GitLab has an established RBAC via the formalization and maintainence of Baseline Role-Based Entitlements. RBAC is subject to continuous control monitoring by the Security Compliance team to ensure that GitLab meets it's regulatory and compliance obligations related to user access to information. Additionally, as noted per the requirements in the role baseline template, changes to permissions on these documents are required to be reviewed and approved by the Director, Senior Leader or Manager of the team that the role belongs to. If an update is proposed by a Manager or above, it should be reviewed by another, more senior manager of the team that role belongs too.
The structure of the baseline role-based entitlements ensures that team members receive the appropriate access privileges when they join GitLab. These templates are based off one of the following:
Specific instructions for the creation, review, and maintenance of these templates can be found here. These instructions also include details on any nuances that should be considered as part of the creation of the template.
An access request is not required for Google Drive folders or files.
Managerial approval is not required when requesting access to:
Bulk access requests are those that are for multiple GitLab team-members. Bulk requests can be submitted for the following three types of requests:
Please note that the above use cases do not apply to ADMIN-level access, which needs to be submitted using the one issue per GitLab team-member rule.
During the onboarding process, the manager should determine which email and slack groups the new team member should be added to. Also determine if new team member will need access to the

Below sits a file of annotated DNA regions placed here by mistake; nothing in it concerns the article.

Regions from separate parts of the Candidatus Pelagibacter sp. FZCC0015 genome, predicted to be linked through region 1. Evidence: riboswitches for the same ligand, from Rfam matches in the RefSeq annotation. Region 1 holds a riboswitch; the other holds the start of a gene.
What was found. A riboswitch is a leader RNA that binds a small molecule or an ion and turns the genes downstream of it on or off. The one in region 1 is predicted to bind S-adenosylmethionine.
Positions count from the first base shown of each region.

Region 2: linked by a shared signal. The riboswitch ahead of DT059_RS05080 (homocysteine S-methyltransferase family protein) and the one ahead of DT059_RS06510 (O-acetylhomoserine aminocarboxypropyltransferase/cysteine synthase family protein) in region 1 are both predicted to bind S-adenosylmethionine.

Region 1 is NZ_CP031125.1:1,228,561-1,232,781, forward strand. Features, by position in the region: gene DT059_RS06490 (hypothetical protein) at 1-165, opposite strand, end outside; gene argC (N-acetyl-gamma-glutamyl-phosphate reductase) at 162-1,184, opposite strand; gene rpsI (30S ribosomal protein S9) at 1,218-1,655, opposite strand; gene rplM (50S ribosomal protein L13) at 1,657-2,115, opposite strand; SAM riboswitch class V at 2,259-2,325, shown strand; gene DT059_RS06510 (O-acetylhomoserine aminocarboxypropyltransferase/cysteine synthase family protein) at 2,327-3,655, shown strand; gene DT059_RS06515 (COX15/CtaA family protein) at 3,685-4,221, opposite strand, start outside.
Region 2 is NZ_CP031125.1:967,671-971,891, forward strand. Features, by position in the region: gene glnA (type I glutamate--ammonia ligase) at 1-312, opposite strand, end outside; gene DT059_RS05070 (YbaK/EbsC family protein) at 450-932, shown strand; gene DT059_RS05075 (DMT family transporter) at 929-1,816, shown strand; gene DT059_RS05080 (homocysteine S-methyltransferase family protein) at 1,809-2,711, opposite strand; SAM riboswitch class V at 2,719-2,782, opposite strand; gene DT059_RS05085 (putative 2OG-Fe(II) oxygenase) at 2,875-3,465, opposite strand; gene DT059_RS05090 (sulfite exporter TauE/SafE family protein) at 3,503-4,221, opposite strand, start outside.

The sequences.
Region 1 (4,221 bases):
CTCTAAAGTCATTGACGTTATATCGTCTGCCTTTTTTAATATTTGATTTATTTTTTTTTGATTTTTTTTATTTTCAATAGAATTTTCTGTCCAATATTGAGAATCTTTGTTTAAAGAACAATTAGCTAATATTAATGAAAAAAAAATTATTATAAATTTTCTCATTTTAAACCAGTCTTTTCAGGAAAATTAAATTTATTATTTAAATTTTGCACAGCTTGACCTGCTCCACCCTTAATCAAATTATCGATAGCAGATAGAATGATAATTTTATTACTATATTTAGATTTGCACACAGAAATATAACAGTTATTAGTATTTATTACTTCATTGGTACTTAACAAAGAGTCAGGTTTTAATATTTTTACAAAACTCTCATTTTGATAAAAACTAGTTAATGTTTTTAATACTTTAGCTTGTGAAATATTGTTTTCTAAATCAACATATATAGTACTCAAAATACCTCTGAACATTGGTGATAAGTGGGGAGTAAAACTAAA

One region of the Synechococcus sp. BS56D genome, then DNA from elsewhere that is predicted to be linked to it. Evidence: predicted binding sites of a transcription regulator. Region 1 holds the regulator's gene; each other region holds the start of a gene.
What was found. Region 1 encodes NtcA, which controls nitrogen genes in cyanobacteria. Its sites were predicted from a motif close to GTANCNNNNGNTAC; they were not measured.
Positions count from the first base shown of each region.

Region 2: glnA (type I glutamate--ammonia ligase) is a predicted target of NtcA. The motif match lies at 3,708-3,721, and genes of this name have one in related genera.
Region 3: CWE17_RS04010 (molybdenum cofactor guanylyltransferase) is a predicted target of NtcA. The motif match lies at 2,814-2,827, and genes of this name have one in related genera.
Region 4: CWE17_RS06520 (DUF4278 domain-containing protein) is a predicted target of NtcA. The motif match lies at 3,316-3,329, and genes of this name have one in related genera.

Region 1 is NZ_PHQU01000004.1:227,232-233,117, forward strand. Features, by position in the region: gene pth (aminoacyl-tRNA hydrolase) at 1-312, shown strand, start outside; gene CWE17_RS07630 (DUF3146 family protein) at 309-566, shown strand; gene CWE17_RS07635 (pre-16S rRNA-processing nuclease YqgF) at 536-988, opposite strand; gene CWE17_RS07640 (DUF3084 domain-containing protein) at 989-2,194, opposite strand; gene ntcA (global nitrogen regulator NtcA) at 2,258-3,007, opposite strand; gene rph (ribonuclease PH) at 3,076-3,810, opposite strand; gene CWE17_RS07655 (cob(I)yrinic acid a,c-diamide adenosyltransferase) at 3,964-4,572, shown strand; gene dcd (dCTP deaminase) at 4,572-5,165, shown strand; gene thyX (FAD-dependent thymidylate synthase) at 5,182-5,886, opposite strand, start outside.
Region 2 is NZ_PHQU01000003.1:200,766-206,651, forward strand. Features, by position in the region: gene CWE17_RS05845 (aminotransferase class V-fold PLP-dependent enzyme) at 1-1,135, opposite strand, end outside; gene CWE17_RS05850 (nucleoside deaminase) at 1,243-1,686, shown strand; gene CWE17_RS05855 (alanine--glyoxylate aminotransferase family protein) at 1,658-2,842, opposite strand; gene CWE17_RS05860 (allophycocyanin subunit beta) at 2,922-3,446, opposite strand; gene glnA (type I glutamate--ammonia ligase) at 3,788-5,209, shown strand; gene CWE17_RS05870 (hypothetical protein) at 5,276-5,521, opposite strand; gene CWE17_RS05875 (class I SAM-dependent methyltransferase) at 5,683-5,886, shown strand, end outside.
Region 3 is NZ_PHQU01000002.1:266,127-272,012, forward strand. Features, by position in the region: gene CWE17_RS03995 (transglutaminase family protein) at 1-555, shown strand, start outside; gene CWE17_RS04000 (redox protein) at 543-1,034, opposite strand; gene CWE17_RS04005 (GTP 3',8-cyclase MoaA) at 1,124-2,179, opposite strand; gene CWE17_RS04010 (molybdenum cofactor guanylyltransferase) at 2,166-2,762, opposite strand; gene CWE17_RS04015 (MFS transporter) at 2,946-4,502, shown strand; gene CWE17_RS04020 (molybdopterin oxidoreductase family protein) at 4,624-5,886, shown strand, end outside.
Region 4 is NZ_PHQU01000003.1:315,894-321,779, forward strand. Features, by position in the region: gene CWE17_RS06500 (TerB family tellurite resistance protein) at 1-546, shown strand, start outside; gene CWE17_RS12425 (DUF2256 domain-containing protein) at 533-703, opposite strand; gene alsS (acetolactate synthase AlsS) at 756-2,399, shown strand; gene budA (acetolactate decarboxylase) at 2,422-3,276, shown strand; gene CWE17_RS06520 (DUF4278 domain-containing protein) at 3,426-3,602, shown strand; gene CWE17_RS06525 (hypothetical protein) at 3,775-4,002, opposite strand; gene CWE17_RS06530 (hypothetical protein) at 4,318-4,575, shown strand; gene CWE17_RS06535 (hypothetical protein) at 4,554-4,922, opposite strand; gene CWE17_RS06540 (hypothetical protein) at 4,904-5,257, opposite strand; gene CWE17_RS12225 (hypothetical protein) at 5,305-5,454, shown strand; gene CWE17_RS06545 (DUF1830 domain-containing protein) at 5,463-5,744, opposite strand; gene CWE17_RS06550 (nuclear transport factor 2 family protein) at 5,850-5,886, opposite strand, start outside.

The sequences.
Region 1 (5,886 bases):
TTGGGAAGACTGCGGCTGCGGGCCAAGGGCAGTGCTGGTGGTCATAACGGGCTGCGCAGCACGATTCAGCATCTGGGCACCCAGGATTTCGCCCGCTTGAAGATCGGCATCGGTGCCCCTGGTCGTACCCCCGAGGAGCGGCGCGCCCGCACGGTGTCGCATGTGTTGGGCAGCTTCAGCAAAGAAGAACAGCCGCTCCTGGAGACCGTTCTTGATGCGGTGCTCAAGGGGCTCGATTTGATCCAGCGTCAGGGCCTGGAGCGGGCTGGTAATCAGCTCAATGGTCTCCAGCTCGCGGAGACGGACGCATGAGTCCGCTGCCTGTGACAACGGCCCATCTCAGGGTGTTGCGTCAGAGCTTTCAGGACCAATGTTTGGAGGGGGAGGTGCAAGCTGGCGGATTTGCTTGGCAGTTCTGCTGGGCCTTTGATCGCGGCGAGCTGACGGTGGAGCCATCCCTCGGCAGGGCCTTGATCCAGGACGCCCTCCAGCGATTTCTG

dev server, which is used by engineers to prepare fixes for security issues and also allows for access to version.gitlab.com and license.gitlab.com. If so, request the creation of a new dev.GitLab.org account with the same username the team member has on gitlab.com and an invitation to the gitlab group as a Developer. Fill out one access request for both the groups and Dev account if needed.
GitLab operates its access management under the principle of least privilege. Under least privilege, a team member should only be granted the minimum necessary access to perform their function. An access is considered necessary only when a GitLab team member cannot perform a function without that access. If an action can be performed without the requested access, it's not considered necessary. Least privilege is important because it protects GitLab and its customers from unauthorized access and configuration changes and in the event of an account compromise by limiting access.
A least privilege review should be performed by a system's administrator and the manager of the team member for whom access is being requested. System administrators should be provided security training that includes specific training on least privilege and its application.
To perform a least privilege review, compare the rationale provided for the service(s) to which access is being requested with the level of access being requested.
rationalesection of the access request.
If the access requested provides the team member only the access they require to perform what's in the
rationale section of the access request, the access request should be approved. In this case, simply proceed with approving the access request. An access request approval is considered confirmation the request has been reviewed for least privilege. Once your approval has been submitted, there's no more action for you to take for the least privilege review.
If the access requested provides the team member access beyond what is required in the information provided in the
rationale section of the access request, the request doesn't align with the principle of least privilege and the request should be temporarily rejected until the appropriate access can be defined. To reject an access request on the basis of least privilege, respond to the issue with the following information:
Should there be disagreement on an access request rejection on the basis of least privilege, an exception request should be submitted. An exception request is important because it provides a clearly defined escalation process, promotes transparency, and allows us to appropriately track any deviations from policy.